Lecture at Williams College Investigates Racial Dissociation and Melancholia in the Lives of Asian Americans

Media contact: Noelle Lemoine, executive assistant; tele: 413-597-4277; email: [email protected]

WILLIAMSTOWN, Mass., September 23, 2019—David L. Eng, Richard L. Fisher Professor of English at the University of Pennsylvania, will give a talk titled “Racial Melancholia, Racial Dissociation: On the Social and Psychic Lives of Asian Americans” at Williams College. The event, which is free and open to the public, will be held on Wednesday, Sept. 25, from 4 to 5:45 p.m. in Griffin Hall, room 3.

Eng is an author with areas of specialization in American literature, Asian diaspora, Asian American studies, psychoanalysis, queer studies, critical race theory, gender studies and visual culture. The talk’s title comes from his 2019 book, co-authored with psychotherapist Shinhee Han. His other books include The Feeling of Kinship: Queer Liberalism and the Racialization of Intimacy (Duke University Press, 2010) and Racial Castration: Managing Masculinity in Asian America (Duke University Press, 2001). He is also co-editor of two special issues of the journal Social Text: “China and the Human” with Teemu Ruskola and Shuang Shen (2011/2012), and “What’s Queer about Queer Studies Now?” with Jack Halberstam and José Esteban Muñoz (2005). He currently is working on his next book project, “Reparations and the Human,” in which he explores political and psychic genealogies of reparation in Cold War Asia.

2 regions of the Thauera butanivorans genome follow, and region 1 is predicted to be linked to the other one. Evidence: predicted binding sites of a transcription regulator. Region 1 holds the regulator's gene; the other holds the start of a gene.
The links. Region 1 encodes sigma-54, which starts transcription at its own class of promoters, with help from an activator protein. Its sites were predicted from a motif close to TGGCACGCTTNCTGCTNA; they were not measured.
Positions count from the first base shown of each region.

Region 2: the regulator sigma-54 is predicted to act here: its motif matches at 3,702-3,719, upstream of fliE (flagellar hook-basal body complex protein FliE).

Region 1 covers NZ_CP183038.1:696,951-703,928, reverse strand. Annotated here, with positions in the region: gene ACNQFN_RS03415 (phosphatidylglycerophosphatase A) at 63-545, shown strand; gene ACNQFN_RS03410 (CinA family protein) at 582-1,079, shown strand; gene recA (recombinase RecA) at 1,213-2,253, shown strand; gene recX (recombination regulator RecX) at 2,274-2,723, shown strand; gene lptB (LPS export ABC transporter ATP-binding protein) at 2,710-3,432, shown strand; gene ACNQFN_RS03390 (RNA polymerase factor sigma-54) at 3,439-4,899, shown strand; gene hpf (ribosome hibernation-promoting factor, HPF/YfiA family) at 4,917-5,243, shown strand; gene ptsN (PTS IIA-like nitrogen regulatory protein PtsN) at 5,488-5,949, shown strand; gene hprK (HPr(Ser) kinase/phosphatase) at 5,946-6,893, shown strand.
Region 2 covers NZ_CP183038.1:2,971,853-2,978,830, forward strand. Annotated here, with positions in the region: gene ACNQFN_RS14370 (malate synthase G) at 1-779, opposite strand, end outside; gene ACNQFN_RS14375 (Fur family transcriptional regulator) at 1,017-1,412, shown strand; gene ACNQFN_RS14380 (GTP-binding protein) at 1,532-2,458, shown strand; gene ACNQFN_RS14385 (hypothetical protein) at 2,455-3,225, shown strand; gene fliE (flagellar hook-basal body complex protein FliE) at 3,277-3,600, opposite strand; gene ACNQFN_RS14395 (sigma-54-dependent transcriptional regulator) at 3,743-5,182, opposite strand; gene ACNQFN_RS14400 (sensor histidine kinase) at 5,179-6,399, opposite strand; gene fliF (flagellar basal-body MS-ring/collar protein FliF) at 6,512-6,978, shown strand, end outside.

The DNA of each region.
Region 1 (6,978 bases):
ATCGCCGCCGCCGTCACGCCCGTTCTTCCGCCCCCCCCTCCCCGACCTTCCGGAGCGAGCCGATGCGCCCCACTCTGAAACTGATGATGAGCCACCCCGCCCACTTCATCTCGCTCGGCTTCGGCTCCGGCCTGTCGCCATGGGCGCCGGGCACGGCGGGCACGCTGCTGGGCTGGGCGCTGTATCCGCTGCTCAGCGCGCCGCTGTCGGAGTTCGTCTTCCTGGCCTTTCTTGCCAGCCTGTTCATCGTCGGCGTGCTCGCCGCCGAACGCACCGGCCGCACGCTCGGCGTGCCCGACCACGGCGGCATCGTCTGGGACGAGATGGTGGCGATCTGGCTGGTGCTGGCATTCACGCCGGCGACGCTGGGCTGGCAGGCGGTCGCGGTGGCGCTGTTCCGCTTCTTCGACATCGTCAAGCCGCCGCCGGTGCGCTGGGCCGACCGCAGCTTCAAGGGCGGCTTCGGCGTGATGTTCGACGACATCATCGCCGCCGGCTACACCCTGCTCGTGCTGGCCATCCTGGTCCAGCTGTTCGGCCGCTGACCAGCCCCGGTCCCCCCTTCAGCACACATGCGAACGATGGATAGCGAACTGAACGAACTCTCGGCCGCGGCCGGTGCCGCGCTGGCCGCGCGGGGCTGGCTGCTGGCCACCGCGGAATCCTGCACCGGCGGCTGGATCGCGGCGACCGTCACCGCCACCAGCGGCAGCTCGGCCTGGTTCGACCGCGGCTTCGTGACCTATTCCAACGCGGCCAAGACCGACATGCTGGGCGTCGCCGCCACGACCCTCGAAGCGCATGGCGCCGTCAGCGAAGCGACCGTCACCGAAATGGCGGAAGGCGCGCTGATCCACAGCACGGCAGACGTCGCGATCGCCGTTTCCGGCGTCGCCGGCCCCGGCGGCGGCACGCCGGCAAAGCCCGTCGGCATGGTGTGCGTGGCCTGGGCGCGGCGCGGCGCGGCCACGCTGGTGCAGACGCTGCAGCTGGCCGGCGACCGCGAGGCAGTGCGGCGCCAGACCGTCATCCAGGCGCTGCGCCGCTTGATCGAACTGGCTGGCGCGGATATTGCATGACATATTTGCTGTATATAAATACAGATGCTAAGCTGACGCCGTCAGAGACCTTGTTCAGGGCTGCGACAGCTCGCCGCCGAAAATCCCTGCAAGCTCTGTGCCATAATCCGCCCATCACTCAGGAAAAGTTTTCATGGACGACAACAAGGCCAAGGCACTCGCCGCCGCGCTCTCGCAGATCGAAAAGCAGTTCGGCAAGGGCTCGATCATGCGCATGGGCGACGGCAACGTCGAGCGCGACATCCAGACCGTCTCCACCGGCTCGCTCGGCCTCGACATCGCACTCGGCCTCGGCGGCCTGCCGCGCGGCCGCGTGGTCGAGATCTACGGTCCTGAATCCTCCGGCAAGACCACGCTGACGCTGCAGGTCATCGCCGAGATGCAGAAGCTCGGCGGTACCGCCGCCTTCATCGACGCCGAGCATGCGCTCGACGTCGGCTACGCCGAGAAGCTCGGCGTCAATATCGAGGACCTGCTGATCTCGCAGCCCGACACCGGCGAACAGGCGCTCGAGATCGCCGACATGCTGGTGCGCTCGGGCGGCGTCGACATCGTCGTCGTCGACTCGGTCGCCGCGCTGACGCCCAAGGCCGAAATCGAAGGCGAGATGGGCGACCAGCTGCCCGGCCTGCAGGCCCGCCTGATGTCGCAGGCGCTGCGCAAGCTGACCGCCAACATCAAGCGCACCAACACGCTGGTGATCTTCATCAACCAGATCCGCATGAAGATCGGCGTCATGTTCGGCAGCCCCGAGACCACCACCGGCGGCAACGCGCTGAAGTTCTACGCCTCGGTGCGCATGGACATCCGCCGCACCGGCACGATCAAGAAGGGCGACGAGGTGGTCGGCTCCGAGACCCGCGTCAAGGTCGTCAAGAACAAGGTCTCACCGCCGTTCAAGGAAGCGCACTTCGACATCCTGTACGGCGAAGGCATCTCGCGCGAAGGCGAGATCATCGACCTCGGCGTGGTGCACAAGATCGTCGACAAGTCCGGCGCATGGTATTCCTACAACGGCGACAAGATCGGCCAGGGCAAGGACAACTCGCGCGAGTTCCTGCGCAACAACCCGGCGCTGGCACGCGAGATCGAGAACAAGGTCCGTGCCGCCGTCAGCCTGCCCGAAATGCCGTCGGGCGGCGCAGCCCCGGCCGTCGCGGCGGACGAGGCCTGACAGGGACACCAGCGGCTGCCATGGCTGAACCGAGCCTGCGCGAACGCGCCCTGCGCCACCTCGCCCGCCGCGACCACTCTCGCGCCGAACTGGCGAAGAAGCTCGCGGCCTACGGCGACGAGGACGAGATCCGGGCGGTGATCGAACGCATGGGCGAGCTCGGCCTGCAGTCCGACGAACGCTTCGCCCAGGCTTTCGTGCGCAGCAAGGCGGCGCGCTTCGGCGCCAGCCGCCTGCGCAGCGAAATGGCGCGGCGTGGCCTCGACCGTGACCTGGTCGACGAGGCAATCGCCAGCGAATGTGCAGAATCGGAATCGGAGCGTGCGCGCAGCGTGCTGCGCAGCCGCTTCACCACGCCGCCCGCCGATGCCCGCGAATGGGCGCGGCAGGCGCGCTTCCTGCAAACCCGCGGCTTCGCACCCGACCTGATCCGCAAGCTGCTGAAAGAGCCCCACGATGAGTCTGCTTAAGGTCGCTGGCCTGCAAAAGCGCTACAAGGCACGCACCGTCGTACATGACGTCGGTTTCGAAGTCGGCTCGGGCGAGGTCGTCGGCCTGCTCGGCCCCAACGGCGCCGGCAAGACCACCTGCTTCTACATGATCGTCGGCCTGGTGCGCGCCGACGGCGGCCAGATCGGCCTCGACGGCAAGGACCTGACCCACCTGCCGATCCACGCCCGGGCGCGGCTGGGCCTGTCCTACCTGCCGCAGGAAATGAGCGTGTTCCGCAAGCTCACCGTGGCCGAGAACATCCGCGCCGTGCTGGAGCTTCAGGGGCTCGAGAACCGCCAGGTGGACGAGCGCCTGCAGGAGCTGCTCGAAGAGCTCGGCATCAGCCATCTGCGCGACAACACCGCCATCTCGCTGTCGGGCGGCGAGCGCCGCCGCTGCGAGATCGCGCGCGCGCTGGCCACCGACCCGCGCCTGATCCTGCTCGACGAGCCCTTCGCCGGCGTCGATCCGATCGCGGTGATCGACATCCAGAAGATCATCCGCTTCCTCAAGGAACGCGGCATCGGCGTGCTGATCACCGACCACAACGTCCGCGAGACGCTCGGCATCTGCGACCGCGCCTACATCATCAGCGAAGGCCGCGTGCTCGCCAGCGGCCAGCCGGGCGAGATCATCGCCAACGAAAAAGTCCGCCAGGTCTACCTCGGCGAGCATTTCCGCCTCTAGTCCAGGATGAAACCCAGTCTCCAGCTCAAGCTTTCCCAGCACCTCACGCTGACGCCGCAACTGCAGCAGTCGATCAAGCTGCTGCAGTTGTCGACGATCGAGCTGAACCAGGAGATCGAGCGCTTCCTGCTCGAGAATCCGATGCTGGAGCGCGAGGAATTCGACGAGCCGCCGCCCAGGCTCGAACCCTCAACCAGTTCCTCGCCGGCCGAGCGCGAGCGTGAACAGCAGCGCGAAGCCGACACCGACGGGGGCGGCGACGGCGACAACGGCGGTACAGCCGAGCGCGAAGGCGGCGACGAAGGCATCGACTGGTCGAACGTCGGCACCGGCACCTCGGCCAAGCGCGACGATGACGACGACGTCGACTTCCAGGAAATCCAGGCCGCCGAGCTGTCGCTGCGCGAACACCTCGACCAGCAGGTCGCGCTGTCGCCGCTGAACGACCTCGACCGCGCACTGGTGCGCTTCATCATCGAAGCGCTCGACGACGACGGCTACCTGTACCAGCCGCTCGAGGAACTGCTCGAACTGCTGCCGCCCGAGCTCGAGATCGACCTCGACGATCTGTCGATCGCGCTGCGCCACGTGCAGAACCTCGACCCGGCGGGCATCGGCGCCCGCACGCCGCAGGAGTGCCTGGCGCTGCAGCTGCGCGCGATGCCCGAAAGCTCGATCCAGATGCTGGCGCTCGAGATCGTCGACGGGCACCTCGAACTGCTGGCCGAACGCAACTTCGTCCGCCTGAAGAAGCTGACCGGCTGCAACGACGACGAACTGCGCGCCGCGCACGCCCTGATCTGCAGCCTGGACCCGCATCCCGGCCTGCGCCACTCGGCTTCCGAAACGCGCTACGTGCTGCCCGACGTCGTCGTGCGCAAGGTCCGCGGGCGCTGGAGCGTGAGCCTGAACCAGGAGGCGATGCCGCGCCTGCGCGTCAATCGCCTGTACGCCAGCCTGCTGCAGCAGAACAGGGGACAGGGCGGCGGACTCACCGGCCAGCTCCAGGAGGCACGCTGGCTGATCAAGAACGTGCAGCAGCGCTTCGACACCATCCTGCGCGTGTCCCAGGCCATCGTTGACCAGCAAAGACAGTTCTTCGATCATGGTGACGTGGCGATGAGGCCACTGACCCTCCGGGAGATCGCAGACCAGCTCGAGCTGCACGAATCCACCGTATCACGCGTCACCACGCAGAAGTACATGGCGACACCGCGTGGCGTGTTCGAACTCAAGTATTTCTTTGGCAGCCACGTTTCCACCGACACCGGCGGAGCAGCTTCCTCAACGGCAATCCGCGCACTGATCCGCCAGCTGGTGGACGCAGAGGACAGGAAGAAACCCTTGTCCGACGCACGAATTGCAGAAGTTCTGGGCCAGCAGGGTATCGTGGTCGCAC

Eng is a distinguished scholar and the recipient of research fellowships from institutions including the Helsinki Collegium for Advanced Studies, the Institute for Advanced Study in Princeton, and the Mellon Foundation. In addition, Eng was made an honorary member of New York City’s Institute for Psychoanalytic Training and Research (IPTAR).

This event is sponsored by the W. Ford Schumann ’50 Program in Democratic Studies and the departments of English, Psychology and Comparative Literature. This event is part of the Schumann Fund initiative on Race and Democracy, now in its second year.

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For building locations on the Williams campus, please consult the map outside the driveway entrance to the Security Office located in Hopkins Hall on Main Street (Rte. 2), next to the Thompson Memorial Chapel, or call the Office of Communications 413-597-4277. The map can also be found on the web at www.williams.edu/map

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